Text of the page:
Indoctrination into religious dogma is the first stage in the formation of the terrorist mentality. One might be surprised when one reads the backgrounds of the members of terrorist organisations to learn that their beginning was in religious lessons that instilled in them an array of anti-humanist and inhumane ideas that justified murder and destruction in the name of applying “God’s Law.”

It was from there that they graduated up the ladder of extremism until they attained the rung of cutting off heads in the manner of Islamic State (IS) members and their imitators.

Education, modernisation and other “novelties” are heresies to these people. This attitude has generated a decline in human capital among that large traditional religious component of society that, two centuries after the start of the Arab modernist project, should have imbibed modernist values and ideas.

The result is that entire generations have been distorted. They are living in the present with a mentality from the past rather than thinking of the future, striving to come to grips with the problems of the present and using the instruments of the present.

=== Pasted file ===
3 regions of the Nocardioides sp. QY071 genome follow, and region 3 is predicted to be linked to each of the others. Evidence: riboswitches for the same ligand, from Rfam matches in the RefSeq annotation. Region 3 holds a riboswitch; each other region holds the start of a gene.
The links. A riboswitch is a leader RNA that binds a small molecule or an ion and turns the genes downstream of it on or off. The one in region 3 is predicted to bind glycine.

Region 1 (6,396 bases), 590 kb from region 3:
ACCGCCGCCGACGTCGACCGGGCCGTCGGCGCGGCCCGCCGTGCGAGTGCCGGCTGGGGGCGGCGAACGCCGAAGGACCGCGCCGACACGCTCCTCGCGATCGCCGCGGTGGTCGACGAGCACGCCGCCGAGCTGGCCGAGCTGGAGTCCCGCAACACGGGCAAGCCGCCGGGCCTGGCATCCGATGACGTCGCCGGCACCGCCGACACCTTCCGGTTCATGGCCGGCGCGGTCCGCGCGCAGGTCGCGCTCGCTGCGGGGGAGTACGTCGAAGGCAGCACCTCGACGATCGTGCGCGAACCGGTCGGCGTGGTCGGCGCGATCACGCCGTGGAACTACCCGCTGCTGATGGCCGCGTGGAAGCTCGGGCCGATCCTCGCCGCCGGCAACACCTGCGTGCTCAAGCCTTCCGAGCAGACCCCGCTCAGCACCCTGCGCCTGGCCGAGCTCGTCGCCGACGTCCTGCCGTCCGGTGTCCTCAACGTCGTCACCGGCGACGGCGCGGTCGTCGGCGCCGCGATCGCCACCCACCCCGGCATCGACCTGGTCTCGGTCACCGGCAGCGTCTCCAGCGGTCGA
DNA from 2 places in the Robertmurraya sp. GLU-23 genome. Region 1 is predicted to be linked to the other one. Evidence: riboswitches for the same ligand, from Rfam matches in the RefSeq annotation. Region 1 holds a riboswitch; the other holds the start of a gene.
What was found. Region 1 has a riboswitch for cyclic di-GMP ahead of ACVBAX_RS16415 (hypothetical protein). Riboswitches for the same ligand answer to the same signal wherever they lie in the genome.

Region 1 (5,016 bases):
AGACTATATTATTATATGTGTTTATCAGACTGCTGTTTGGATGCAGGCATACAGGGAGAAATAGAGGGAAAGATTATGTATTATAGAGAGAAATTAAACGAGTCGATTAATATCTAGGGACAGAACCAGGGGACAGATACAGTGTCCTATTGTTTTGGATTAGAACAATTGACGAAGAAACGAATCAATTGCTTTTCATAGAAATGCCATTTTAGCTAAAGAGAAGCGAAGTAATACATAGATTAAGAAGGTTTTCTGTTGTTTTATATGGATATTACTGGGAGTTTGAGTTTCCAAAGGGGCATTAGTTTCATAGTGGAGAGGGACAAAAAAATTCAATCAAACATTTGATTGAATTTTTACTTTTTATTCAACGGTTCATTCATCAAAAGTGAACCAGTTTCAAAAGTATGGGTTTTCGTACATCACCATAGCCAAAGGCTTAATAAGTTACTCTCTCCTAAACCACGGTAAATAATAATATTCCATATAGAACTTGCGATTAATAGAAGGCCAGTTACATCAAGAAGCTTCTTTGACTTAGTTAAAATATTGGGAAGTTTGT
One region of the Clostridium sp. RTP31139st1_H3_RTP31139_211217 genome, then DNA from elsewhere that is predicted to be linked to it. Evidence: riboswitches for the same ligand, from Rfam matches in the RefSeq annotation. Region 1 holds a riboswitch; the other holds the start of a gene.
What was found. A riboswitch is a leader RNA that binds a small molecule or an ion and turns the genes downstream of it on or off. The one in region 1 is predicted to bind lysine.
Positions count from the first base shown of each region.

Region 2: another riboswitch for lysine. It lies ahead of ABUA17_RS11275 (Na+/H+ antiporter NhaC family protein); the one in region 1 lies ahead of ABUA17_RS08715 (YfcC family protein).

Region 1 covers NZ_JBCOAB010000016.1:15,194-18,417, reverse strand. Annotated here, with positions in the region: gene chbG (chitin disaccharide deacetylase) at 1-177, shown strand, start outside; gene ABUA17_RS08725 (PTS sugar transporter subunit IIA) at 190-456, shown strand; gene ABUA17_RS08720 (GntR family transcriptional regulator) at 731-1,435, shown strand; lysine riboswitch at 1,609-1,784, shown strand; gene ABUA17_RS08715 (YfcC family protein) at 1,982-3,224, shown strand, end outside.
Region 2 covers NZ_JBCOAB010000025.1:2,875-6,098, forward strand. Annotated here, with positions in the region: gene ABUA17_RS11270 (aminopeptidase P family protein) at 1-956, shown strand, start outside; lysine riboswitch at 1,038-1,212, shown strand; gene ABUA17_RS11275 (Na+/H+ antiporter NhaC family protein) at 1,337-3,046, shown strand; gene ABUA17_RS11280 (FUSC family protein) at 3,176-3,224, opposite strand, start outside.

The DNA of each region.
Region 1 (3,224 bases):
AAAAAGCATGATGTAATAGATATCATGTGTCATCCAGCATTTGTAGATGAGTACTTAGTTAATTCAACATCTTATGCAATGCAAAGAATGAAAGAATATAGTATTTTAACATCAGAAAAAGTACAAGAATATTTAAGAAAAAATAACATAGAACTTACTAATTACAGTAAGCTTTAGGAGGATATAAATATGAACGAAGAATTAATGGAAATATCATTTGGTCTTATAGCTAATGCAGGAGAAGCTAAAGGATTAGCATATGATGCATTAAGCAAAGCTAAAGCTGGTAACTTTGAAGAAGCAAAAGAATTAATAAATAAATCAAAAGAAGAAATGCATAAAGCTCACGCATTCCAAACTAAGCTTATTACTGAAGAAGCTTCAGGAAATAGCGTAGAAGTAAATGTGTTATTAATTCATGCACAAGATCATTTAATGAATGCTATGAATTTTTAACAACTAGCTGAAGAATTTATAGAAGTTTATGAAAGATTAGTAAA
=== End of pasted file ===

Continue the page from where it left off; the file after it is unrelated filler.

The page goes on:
The phenomenon is at its most schizophrenic among students of the modern sciences who are torn between rigid religious dogma and the scientific mentality. Unable to reconcile the two, they abandon careers in medicine or engineering in order to immerse themselves in doctrine and become preachers concerned solely with the divinely prescribed and proscribed.

The natural consequence of this process is that our societies have become the universal exception, the place where every anti-modernist idea and value can thrive and eventually find expression in one of those varying shades of fanaticism.

Within the mosaic of jihadist and terrorist groups every action and mode of behaviour dates from epochs long before the birth of religion and is inimical to the rationalist ideas and systems that enable us to select, formulate and understand the values and principles that enable mankind to improve himself and promote human dignity.

Are those people who cut off their victims’ heads and use the latest technology to film their actions aware of the inherent contradiction? They avail themselves of the products of modernism to assail the intellect, ideas and values of the modernism they so loathe.

Why is the terrorism we see today being waged solely by those who pretend to speak in the name of religion? Who gave them the right to reduce people to servitude so as to force them to conform to the dictates of their crude intellect and behaviour?­­

Man is born free to choose his faith. He was not created to be manipulated by those who claim a religious mantel that somehow entitles them impose their rule on others. It is difficult to determine to what extent these self-styled, pseudo-religious authoritarians are encouraged by people willing to surrender to them the reins to their minds and even their will to breathe, and to what extent pure savagery, tyranny and antediluvian instincts drove them to such heights of brutality and criminality.


The writer is managing editor of the quarterly journal Al-Demoqrateya published by Al-Ahram.